The Twins signed Zumaya to an incentive-laden deal that can be as little of a commitment as $400,000 if he fails to break camp with the team all the way up to $1.75 million if he reaches certain performance bonuses.
Shortly thereafter, the team agreed to deal with Perkins ($1.55 million) and Liriano ($5.5 million) while continuing to work on an agreement with their last arb-eligible player, second baseman Alexi Casilla. Casilla’s camp submitted a figure of $1.75 million while the Twins countered with a deal offered $1.065. Considering this organization does not enter arbitration with players regularly, it is assumed that the team and Casilla will eventually split the difference on a one-year contract.
Given those recent transactions, here is the current 2012 projected payroll based on the existing knowledge found at Cot’s Contracts and the Star Tribune’s Joe Christensen’s prior assumptions:
As of right now, the Twins are anticipated to spend around $98.5 million on the 2012 team. That is significantly under the $115 million that the 2011 team was paid out, however, given the ownership’s desire to lower than figure, the drop-off should not be surprising. (You can certainly argue the merits of the decrease but you cannot say it was unexpected.) A few months after La Velle Neal’s interview with Jim Pohlad, the team fired general manager Bill Smith and replaced him with Terry Ryan. During Ryan’s reintroduction press conference in November, he gave a few more details regarding the payroll number:
Then again, that wouldn’t be in the best interest of the on-field product, especially considering the state of the bullpen.
Even though Zumaya could be a very capable arm, based on his injury history, there is no guarantee he can sustain the duration of the season (in fact, I would easily bet against him making the maximum of his contract). Outside of Zumaya, the Twins have a bevy of intriguing yet unproven right-handed arms. The most prudent thing would be to use that money towards signing someone like Todd Coffey or Dan Wheeler.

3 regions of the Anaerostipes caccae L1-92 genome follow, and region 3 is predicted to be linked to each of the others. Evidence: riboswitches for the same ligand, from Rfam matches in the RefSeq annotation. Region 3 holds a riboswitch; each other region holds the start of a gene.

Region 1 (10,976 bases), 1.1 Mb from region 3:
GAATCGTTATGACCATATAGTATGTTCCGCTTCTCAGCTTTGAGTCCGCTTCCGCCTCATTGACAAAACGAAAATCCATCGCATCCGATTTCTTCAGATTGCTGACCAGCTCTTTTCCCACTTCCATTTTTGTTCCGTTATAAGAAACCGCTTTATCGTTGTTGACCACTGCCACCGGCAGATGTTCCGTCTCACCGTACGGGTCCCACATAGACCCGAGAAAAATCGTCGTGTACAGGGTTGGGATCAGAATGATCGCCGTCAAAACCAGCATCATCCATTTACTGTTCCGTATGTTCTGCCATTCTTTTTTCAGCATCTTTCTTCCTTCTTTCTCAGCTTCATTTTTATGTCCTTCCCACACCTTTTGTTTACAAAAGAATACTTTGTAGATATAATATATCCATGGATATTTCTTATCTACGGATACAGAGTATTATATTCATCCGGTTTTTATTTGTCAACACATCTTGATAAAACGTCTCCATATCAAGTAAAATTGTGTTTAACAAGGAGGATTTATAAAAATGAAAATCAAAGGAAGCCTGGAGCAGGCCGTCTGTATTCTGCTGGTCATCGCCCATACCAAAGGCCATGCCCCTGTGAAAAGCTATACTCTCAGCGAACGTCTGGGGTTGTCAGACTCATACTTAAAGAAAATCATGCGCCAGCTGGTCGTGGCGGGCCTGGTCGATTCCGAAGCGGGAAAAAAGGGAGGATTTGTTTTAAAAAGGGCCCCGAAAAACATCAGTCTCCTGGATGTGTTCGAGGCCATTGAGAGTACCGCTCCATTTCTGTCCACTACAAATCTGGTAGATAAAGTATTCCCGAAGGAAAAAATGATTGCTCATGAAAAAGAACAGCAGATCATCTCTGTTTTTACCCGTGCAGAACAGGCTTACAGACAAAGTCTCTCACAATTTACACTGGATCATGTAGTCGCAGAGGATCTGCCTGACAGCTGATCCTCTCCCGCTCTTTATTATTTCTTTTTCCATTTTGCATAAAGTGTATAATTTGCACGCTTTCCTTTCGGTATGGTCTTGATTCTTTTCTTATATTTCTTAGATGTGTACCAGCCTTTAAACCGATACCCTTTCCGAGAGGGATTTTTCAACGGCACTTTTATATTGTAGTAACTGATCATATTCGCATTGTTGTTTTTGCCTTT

As I outlined recently, Coffey could be a valuable but inexpensive addition to the bullpen to stave off right-handed foes. Making just $1.35 million with the Nationals last year, Coffey figures to have his potential earnings diluted in the current plethora of relievers on the market and could easily be signed for $1.5 million or less. Meanwhile Wheeler, who is even more of a threat against right-handed hitters than Coffey, made a pretty penny in Boston a year ago ($3 million) but a shoulder injury at the end of the season combined with the deep market could also push him into that $1.5 million range as well. Either option would be a solid addition to deepen a fairly shallow bullpen.
For the Twins, who are down to their final few shillings, choosing to spend that $1.5 million to land a bargain bin-priced reliever would undoubtedly strengthen the pitching staff.